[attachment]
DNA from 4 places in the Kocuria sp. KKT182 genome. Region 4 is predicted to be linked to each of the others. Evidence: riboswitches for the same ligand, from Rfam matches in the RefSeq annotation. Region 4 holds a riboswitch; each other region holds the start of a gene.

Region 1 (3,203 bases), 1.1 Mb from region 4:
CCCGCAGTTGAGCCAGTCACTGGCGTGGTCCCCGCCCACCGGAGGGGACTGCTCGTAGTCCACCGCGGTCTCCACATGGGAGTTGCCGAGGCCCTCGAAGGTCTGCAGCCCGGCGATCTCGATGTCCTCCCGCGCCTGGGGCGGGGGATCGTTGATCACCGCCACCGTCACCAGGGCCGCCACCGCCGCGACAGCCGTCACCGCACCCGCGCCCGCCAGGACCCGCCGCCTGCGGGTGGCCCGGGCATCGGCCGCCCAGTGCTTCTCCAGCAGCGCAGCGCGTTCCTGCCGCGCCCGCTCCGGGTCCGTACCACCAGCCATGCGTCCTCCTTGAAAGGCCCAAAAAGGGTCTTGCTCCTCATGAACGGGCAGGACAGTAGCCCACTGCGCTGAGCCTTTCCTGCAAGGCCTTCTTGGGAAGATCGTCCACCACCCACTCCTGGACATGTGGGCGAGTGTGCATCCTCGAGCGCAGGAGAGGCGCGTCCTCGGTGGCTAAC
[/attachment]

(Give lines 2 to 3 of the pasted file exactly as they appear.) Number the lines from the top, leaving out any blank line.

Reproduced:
Region 1 (3,203 bases), 1.1 Mb from region 4:
CCCGCAGTTGAGCCAGTCACTGGCGTGGTCCCCGCCCACCGGAGGGGACTGCTCGTAGTCCACCGCGGTCTCCACATGGGAGTTGCCGAGGCCCTCGAAGGTCTGCAGCCCGGCGATCTCGATGTCCTCCCGCGCCTGGGGCGGGGGATCGTTGATCACCGCCACCGTCACCAGGGCCGCCACCGCCGCGACAGCCGTCACCGCACCCGCGCCCGCCAGGACCCGCCGCCTGCGGGTGGCCCGGGCATCGGCCGCCCAGTGCTTCTCCAGCAGCGCAGCGCGTTCCTGCCGCGCCCGCTCCGGGTCCGTACCACCAGCCATGCGTCCTCCTTGAAAGGCCCAAAAAGGGTCTTGCTCCTCATGAACGGGCAGGACAGTAGCCCACTGCGCTGAGCCTTTCCTGCAAGGCCTTCTTGGGAAGATCGTCCACCACCCACTCCTGGACATGTGGGCGAGTGTGCATCCTCGAGCGCAGGAGAGGCGCGTCCTCGGTGGCTAAC